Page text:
The 1926 Imperial Conference also made another decision which is of direct relevance to the contemporary debate in Australia. The Prime Ministers recognised that the Sovereign would be unable to pay State visits on behalf of any Commonwealth country other than the United Kingdom, and it was agreed that Governors-General of the various realms would pay and receive State visits in respect of their own countries. Buckingham Palace made it clear that it expected that Governors-General would be treated as the heads of their respective countries and would be received by host countries with all the marks of respect due to a visiting Head of State. Canada exercised this right almost immediately and its Governors-General began visiting other countries the following year, 1927, but Australia waited until 1971, 44 years after Canada, to follow suit.

Early in 1930 Prime Minister J.H. Scullin was informed that the British Government would welcome an Australian indication of a suitable successor to the Governor-General. The Cabinet considered the names of Sir Isaac Isaacs, then Chief Justice of the High Court of Australia, and General Sir John Monash, a distinguished engineer and soldier who had been Australia’s highest-ranking soldier in the First World War. The choice fell on Isaacs, formerly a member of the Victorian Legislative Assembly and State Attorney-General; a member of the 1897-98 Constitutional Convention; a member of the House of Representatives and Commonwealth Attorney-General; a Justice of the High Court; and now Chief Justice.

News of Cabinet’s choice soon leaked out. Newspapers reported that King George V would not accept the recommendation. Amid a welter of public controversy, objections were voiced to the appointment of an Australian rather than someone from the United Kingdom; to the appointment of someone who had been involved in politics in Australia; and to the promotion of a holder of judicial office, on the basis that judges should have nothing to hope for and nothing to fear from any government. The Leader of the Opposition in the Federal Parliament, Mr. (later Sir) John Latham, took the view that, while the Commonwealth Constitution provided for Federal Executive Councillors to advise the Governor-General, there was no constitutional provision that would enable them to advise the King.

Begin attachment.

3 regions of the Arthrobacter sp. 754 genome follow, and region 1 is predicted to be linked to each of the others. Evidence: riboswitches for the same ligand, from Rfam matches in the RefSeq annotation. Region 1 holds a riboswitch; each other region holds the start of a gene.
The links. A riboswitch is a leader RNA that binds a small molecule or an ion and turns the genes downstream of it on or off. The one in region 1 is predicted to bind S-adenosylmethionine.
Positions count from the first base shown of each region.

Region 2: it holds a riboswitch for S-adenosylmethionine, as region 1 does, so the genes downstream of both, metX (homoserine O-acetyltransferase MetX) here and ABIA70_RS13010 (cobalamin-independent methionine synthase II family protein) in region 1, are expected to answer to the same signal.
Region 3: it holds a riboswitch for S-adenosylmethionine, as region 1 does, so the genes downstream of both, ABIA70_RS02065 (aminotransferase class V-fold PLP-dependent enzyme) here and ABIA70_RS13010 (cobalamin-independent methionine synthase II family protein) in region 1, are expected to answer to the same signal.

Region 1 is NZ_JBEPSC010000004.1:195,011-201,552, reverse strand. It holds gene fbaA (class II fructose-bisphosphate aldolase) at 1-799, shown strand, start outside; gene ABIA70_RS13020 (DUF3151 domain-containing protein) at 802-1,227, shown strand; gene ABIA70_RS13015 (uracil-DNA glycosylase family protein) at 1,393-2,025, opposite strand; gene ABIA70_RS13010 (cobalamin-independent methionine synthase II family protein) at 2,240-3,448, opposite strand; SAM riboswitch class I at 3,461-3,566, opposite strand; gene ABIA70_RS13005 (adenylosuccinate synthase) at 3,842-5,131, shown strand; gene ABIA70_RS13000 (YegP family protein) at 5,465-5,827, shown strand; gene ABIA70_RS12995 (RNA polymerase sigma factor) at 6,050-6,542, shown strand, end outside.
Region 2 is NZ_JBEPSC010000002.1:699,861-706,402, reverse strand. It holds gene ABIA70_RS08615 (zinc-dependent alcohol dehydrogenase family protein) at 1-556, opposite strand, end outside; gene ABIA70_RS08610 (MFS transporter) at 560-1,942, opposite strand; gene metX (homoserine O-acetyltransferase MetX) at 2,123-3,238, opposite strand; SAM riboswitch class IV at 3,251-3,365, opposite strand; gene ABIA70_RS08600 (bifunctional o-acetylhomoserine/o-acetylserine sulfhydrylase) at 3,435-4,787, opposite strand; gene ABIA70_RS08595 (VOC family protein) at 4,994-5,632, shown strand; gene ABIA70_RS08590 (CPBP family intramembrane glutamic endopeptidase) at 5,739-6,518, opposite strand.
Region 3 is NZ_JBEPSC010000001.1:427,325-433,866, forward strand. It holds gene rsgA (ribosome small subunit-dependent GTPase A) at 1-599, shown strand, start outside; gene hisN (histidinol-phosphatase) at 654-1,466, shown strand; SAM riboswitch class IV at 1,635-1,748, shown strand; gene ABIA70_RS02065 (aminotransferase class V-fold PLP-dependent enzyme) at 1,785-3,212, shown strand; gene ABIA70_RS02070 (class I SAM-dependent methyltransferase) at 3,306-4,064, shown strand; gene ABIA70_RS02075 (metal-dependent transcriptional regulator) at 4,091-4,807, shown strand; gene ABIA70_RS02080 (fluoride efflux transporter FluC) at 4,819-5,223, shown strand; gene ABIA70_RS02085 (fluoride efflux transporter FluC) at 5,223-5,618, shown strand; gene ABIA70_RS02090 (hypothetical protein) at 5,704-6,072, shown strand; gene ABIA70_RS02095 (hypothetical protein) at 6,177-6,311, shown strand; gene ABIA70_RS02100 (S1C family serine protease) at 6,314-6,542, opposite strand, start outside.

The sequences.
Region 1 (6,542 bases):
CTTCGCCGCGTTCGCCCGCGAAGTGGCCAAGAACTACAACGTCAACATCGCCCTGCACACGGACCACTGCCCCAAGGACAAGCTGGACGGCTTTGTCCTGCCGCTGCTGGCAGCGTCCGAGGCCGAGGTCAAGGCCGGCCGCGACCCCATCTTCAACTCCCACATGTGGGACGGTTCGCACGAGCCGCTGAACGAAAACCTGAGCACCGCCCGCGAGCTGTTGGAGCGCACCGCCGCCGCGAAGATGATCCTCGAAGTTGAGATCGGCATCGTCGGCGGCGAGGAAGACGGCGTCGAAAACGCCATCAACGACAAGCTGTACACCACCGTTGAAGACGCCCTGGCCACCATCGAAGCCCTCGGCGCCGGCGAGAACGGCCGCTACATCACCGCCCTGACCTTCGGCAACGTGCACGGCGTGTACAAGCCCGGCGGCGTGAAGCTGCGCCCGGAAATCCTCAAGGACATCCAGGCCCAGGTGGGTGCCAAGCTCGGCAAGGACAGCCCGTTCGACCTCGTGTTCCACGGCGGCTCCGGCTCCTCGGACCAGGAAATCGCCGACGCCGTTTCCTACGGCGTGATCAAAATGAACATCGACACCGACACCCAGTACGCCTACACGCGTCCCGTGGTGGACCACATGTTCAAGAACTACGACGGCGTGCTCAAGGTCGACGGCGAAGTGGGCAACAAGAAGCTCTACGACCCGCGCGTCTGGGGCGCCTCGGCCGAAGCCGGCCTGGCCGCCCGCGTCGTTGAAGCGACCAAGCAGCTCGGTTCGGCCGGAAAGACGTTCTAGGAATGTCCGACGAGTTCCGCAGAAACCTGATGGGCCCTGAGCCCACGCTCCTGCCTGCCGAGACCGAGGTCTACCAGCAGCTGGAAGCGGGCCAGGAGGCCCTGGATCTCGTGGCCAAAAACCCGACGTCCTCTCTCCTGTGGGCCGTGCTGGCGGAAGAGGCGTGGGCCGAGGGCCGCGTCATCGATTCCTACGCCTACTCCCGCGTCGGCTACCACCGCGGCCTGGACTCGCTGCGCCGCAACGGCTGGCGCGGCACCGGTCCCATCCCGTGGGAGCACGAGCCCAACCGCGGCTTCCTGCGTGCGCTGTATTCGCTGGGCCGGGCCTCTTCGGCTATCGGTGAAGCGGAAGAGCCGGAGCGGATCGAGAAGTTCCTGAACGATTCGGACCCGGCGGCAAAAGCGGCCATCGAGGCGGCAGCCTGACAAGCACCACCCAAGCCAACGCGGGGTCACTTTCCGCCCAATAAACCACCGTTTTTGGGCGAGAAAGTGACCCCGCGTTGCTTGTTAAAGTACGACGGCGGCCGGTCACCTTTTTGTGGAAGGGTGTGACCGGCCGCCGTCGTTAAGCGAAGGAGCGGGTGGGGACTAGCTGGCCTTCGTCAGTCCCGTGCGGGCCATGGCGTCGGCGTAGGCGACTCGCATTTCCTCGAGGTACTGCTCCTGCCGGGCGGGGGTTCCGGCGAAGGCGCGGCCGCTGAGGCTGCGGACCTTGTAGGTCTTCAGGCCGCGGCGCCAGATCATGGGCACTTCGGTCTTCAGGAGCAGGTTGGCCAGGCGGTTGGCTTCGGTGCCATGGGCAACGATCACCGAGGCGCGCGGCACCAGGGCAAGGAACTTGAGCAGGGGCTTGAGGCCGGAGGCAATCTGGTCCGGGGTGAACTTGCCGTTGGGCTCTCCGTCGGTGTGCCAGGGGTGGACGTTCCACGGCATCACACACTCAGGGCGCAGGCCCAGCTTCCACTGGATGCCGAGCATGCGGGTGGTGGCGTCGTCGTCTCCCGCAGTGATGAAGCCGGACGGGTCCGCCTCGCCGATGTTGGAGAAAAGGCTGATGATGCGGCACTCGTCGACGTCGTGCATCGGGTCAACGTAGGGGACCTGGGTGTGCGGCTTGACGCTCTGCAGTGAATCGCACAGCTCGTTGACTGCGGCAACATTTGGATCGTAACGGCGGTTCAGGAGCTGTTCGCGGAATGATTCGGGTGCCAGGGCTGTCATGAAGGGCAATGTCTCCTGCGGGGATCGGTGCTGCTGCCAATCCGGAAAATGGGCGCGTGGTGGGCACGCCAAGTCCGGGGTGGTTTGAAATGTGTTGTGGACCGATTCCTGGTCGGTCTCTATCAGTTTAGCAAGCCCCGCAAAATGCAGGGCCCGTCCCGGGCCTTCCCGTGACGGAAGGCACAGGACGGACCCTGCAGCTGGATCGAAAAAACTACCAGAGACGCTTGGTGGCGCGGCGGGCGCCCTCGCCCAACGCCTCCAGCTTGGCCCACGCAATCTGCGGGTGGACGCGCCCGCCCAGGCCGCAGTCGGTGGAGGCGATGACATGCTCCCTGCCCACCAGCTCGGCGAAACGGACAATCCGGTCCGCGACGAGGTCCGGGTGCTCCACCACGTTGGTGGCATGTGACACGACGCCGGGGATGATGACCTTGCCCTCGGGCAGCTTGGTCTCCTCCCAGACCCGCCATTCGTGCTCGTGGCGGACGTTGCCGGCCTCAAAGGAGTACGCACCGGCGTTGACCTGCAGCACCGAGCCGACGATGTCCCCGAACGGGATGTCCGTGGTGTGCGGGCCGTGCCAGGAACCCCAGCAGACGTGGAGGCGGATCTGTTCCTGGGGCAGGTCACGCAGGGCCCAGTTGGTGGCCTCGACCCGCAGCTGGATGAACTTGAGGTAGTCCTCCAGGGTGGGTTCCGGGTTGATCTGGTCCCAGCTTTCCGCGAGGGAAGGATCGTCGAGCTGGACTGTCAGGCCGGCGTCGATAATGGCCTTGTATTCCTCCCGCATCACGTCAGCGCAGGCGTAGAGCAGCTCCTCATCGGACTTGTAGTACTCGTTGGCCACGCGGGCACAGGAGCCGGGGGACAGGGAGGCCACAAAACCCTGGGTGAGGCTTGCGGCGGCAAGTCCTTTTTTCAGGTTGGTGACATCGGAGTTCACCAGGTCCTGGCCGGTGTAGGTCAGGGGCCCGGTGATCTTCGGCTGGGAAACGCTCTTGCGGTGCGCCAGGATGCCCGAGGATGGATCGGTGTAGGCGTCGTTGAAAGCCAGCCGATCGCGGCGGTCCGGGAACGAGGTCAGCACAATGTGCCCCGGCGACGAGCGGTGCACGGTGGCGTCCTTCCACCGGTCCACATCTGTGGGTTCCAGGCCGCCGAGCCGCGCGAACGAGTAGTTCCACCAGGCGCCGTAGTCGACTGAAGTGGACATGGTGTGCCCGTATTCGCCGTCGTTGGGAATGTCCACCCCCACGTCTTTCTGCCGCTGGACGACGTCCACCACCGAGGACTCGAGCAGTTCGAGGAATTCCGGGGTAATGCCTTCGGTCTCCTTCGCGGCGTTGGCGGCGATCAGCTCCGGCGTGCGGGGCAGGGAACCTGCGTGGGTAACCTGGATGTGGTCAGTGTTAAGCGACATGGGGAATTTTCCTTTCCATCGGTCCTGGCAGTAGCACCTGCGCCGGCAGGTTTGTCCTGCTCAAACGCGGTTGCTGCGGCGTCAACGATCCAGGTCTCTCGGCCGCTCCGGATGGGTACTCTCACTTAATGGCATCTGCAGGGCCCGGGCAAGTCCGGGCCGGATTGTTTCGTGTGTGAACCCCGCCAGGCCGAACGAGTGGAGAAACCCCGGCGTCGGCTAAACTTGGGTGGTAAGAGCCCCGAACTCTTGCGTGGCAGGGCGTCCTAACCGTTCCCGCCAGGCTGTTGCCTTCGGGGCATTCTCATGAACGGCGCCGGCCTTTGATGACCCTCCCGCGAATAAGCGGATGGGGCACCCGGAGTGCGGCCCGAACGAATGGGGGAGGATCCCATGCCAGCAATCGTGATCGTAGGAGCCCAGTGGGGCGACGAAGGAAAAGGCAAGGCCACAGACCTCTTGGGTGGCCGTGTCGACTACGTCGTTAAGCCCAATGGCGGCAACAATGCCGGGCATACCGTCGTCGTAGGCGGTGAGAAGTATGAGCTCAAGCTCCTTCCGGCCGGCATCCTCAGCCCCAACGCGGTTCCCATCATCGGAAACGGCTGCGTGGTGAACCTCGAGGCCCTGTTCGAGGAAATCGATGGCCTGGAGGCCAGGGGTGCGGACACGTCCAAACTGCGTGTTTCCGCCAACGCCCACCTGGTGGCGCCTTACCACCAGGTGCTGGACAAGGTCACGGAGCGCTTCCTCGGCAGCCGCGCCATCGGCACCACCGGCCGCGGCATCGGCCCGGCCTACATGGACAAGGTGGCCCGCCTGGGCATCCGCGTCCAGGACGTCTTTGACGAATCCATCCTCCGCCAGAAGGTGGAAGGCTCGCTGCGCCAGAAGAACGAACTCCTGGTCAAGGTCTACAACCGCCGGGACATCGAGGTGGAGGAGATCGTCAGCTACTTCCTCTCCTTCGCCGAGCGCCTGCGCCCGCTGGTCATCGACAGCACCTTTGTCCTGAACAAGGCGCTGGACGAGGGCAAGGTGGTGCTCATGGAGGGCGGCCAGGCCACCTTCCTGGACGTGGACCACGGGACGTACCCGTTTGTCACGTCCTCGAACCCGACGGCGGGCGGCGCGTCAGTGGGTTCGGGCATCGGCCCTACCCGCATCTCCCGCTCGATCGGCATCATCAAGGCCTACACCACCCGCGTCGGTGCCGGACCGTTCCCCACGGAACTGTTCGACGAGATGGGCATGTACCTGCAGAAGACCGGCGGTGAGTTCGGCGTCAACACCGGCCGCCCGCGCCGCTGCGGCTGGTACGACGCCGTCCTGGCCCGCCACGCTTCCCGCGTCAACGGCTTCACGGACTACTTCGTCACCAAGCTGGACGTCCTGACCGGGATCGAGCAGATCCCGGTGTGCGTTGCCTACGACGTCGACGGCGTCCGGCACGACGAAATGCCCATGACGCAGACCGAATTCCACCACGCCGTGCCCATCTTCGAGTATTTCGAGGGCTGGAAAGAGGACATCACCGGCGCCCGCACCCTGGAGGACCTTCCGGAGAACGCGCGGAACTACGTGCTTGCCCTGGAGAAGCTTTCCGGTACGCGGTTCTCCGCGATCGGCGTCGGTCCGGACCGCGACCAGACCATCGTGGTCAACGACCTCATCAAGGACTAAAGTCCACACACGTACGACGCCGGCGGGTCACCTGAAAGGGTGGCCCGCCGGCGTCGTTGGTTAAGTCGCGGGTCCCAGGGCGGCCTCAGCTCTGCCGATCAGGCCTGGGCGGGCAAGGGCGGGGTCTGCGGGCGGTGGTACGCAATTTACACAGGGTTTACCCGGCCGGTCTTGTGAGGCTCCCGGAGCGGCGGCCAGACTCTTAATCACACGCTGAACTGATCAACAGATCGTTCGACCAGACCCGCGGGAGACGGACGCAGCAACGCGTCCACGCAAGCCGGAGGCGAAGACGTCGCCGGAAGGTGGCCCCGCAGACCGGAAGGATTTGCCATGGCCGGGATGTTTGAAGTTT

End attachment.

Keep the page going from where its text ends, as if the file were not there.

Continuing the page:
With some arguing that the 1926 Imperial Conference prevented the British Government from advising the King on the appointment of a Governor-General, and others arguing, as Latham did, that the Australian Government had no power to do so, it seemed that there was no-one who could advise the King on the appointment. While all this was going on, the King himself was seeking a personal role in the appointment of Governors-General, a role which he had not possessed when the British Government had been responsible for these appointments, and which he would not have under the changes made by the 1926 Imperial Conference nor under the new arrangements which Australia was proposing to follow. The fact that there were differences between the King and the Australian Government over the appointment of Isaacs was by now well known.

Against this background, the 1930 Imperial Conference resolved that, in appointing a Governor-General, the King should act on the advice of his Ministers in the Dominion concerned. It was also resolved that the making of a formal submission should be preceded by informal consultation with the King to allow him the opportunity to express his views on the nomination.

While in London, Scullin had discussions with the British Prime Minister, the King’s Private Secretary, and the King himself. It was clear that the King was unhappy with the prospect of being represented by a local man. The chief concern was that such a person would inevitably be, or would become, involved in local politics, whereas a nominee from Britain would have no such involvement and could stand aloof from all politics in the same way as the King did at home.

The particular criticisms of Isaacs were that he had been in politics, even though it was 25 years ago; that he was not known personally to the King; and that he was 75 years of age. With the King conceding that he had no personal objections to Isaacs, and with Scullin insisting that an Australian should have the appointment, the King finally acknowledged that, as a constitutional monarch, he had no alternative but to accept Scullin’s advice. However, the Buckingham Palace announcement of the appointment departed from precedent and was carefully worded so as to indicate the King’s displeasure. Isaacs was sworn in as Australia’s ninth Governor-General, and the first Australian to hold the Office, on 22 January 1931.

The (Melbourne) Age welcomed the appointment and spoke highly of Isaacs. The Sydney Morning Herald took the opposite view, expressing concern about possible damage to the Empire link and the possible bias of an Australia appointee, though it too praised Isaacs's personal qualities. But the mould had been broken and a new constitutional precedent set. Henceforth, in Australia and throughout the Empire (and later, the Commonwealth), the appointment of Governors-General, whether imported or native-born, would be made by the Sovereign on the advice of the Prime Minister of the country concerned. The Canberra Times editorialised: “The present appointment is one, therefore, which should be regarded by constitutionalists as a constitutional triumph.”